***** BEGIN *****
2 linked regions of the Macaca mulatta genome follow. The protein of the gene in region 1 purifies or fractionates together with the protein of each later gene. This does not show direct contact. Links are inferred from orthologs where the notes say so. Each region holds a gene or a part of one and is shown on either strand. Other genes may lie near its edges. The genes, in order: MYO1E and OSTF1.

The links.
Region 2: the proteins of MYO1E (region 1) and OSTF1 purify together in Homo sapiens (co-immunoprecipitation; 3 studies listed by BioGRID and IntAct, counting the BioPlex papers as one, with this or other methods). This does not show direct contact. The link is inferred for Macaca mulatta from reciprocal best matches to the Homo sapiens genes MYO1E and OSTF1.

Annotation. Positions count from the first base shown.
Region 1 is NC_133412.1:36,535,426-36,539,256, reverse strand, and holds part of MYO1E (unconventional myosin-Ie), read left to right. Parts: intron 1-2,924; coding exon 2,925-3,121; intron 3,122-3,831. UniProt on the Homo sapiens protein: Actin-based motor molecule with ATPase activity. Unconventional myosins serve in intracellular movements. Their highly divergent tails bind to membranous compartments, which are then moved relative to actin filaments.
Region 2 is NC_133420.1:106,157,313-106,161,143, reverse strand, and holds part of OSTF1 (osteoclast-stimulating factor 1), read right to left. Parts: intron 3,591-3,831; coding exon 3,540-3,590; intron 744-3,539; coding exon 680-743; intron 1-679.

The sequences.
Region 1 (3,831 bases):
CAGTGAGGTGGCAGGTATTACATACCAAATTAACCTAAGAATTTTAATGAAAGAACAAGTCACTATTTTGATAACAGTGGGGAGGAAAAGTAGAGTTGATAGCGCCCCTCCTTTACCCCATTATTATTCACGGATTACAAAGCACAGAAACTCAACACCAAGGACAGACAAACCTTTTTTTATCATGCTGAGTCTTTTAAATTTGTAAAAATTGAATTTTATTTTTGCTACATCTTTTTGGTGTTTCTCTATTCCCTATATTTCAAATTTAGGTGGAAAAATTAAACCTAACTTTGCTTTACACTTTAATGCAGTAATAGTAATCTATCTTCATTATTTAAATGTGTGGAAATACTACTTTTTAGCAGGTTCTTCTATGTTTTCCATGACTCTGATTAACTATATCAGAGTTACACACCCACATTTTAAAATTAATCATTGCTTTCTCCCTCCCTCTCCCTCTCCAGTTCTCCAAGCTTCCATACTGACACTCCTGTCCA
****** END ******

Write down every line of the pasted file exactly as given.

2 linked regions of the Macaca mulatta genome follow. The protein of the gene in region 1 purifies or fractionates together with the protein of each later gene. This does not show direct contact. Links are inferred from orthologs where the notes say so. Each region holds a gene or a part of one and is shown on either strand. Other genes may lie near its edges. The genes, in order: MYO1E and OSTF1.

The links.
Region 2: the proteins of MYO1E (region 1) and OSTF1 purify together in Homo sapiens (co-immunoprecipitation; 3 studies listed by BioGRID and IntAct, counting the BioPlex papers as one, with this or other methods). This does not show direct contact. The link is inferred for Macaca mulatta from reciprocal best matches to the Homo sapiens genes MYO1E and OSTF1.

Annotation. Positions count from the first base shown.
Region 1 is NC_133412.1:36,535,426-36,539,256, reverse strand, and holds part of MYO1E (unconventional myosin-Ie), read left to right. Parts: intron 1-2,924; coding exon 2,925-3,121; intron 3,122-3,831. UniProt on the Homo sapiens protein: Actin-based motor molecule with ATPase activity. Unconventional myosins serve in intracellular movements. Their highly divergent tails bind to membranous compartments, which are then moved relative to actin filaments.
Region 2 is NC_133420.1:106,157,313-106,161,143, reverse strand, and holds part of OSTF1 (osteoclast-stimulating factor 1), read right to left. Parts: intron 3,591-3,831; coding exon 3,540-3,590; intron 744-3,539; coding exon 680-743; intron 1-679.

The sequences.
Region 1 (3,831 bases):
CAGTGAGGTGGCAGGTATTACATACCAAATTAACCTAAGAATTTTAATGAAAGAACAAGTCACTATTTTGATAACAGTGGGGAGGAAAAGTAGAGTTGATAGCGCCCCTCCTTTACCCCATTATTATTCACGGATTACAAAGCACAGAAACTCAACACCAAGGACAGACAAACCTTTTTTTATCATGCTGAGTCTTTTAAATTTGTAAAAATTGAATTTTATTTTTGCTACATCTTTTTGGTGTTTCTCTATTCCCTATATTTCAAATTTAGGTGGAAAAATTAAACCTAACTTTGCTTTACACTTTAATGCAGTAATAGTAATCTATCTTCATTATTTAAATGTGTGGAAATACTACTTTTTAGCAGGTTCTTCTATGTTTTCCATGACTCTGATTAACTATATCAGAGTTACACACCCACATTTTAAAATTAATCATTGCTTTCTCCCTCCCTCTCCCTCTCCAGTTCTCCAAGCTTCCATACTGACACTCCTGTCCA